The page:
Government Acted Unilaterally in Keeping Out Subramanium: CJI

Justice R M Lodha said that the executive acted unilaterally in segregating the name of the former solicitor general from the panel of four names recommended by the collegium for appointment as SC judges.

Published: 01st July 2014 07:56 PM  |   Last Updated: 01st July 2014 10:19 PM   |  A+A-


NEW DELHI: In an assertion that may pitch the government and the top judiciary head-on, Chief Justice of India R.M.Lodha Tuesday said that the government acted unilaterally in segregating the name of former solicitor general Gopal Subramanium from the panel of four names recommended by the collegium for appointment as apex court judges.

Chief Justice Lodha made this disclosure at a function organised to bid farewell to Justice B.S.Chauhan upon his retirement Tuesday.

"The segregation (of Subramanium's name) was unilaterally done by the executive (government) without my knowledge and consent," Chief Justice Lodha said at the function.

The apex court collegium had recommended four names including that of another former solicitor general Rohinton Nariman for appointment as judges of the Supreme Court but the government, while clearing three names, returned the name of Subramanium for reconsideration by the collegium.

Gopal-Subramanium.jpgWhile Chief Justice Lodha expressed his dismay with the government segregating Subramanium's name and returning his recommendation, he also expressed regret over Subramanium jumping the gun and releasing to the media a letter written to him while he was abroad.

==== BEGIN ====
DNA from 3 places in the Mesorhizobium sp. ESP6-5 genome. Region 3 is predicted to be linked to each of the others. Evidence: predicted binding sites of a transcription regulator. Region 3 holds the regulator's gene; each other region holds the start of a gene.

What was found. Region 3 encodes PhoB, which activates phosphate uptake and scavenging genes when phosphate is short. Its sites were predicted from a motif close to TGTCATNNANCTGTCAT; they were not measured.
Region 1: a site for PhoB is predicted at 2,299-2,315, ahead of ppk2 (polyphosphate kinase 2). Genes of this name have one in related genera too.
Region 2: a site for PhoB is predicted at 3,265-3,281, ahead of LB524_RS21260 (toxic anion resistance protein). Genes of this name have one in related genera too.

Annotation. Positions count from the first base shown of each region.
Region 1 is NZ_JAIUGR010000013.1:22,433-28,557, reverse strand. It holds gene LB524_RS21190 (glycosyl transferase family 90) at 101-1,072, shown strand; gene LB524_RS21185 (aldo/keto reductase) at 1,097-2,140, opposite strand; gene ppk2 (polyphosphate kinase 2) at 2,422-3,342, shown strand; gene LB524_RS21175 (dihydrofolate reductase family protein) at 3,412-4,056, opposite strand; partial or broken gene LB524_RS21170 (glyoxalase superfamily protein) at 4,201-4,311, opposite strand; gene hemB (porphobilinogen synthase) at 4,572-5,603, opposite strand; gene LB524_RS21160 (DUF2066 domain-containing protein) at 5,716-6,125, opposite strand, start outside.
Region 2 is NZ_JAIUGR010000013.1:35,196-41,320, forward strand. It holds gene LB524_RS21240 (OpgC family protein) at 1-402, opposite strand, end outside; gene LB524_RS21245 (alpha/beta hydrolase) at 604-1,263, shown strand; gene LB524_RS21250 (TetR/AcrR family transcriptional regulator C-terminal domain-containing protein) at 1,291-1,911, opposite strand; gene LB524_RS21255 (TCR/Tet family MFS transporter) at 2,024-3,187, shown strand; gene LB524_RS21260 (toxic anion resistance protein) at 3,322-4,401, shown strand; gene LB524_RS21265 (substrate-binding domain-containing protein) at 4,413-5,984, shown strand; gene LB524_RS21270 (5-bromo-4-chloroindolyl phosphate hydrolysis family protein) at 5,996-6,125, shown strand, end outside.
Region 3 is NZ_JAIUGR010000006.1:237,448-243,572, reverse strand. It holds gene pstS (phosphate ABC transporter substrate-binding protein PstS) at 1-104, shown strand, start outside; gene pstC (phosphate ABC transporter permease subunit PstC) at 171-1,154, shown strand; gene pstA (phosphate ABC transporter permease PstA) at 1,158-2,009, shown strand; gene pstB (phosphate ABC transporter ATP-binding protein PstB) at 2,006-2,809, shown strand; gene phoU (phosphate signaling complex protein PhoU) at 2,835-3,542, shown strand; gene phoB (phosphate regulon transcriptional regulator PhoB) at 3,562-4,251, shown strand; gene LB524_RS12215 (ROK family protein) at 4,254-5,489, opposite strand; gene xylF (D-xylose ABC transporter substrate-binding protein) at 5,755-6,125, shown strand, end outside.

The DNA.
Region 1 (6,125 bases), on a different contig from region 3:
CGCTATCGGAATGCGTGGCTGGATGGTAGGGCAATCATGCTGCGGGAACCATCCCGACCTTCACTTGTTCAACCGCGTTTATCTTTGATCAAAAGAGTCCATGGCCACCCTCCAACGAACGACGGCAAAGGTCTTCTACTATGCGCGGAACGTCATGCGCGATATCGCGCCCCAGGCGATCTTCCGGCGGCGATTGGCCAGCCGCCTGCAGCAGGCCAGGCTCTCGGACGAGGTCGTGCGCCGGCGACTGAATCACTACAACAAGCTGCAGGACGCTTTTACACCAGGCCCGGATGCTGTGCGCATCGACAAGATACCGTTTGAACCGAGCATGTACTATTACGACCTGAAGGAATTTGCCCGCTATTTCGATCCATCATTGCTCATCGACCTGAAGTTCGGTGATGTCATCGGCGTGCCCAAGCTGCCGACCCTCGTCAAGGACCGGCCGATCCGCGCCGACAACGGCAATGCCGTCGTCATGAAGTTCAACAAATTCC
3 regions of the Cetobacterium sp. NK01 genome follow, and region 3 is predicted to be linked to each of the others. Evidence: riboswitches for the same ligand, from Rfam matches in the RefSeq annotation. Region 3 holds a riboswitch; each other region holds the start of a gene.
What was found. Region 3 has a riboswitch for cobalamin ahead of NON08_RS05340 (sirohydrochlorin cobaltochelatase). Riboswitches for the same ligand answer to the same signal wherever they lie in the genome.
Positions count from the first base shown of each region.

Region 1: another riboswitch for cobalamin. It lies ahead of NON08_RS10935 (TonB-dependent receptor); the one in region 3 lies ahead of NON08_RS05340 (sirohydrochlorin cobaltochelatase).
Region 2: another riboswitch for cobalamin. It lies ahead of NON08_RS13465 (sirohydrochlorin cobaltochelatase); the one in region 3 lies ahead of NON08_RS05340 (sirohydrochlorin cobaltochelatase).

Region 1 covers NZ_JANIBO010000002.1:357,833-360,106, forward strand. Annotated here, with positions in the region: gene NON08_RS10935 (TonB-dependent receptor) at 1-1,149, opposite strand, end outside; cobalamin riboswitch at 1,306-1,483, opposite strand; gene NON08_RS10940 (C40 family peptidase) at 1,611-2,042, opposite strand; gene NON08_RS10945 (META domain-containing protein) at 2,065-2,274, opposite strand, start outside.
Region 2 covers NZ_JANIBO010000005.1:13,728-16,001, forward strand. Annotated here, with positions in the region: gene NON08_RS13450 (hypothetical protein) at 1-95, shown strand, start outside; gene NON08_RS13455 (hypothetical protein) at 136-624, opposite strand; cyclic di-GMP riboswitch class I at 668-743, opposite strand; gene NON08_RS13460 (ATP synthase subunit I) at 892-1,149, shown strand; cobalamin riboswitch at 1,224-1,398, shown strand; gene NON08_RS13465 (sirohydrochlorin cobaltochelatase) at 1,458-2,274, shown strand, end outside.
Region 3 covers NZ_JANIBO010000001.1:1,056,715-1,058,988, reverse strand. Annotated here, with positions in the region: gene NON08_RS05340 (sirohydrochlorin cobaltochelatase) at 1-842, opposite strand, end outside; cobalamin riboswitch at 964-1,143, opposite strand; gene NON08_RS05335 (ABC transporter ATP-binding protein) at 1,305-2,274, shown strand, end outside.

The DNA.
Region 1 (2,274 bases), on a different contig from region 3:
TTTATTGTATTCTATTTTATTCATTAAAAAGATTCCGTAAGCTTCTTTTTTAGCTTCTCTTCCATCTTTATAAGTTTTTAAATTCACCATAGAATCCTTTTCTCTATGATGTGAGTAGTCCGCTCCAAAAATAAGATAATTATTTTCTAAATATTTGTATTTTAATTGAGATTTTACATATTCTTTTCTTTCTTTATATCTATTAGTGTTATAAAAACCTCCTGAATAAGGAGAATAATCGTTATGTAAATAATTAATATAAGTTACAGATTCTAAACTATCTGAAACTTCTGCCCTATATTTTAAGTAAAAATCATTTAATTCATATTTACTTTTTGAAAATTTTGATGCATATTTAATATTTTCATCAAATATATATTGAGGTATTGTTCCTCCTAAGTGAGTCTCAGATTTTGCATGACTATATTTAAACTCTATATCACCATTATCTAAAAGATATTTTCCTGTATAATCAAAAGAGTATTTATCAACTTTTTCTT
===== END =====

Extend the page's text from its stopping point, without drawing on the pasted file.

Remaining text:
He said that he had asked Subramanium to wait for him to return and deal with the matter.

Chief Justice Lodha said that soon after reaching Delhi, he had a 75 minute meeting with Subramanium and asked him to reconsider his letter withdrawing his consent to be a judge of the top court.

"Subramanium told me that he would get back the next day but instead he sent a brief letter expressing his inability to revisit his decision to withdraw the consent" he said.

"Independence of judiciary will never be compromised," Chief Justice Lodha assured the members of the bar present at the function as he referred to the excerpts of Subramanium's letter wherein the latter had said: "I am, however, unable to dispel the sense of unease that the judiciary has failed to assert its independence by respecting the likes and dislikes of the executive."

Describing as "shocking" the allegation of independence of the judiciary being compromised, Chief Justice Lodha said that he will not sit on the chair of CJI even for a minute if the independence of the judiciary was compromised.

Saying that he was a fierce upholder of the independence of the judiciary, he said that he had worked for the institution first as a judge of a high court, then of the apex court and now as the Chief Justice of India.

Editorial: Bring Transparency in Appointment of Judges


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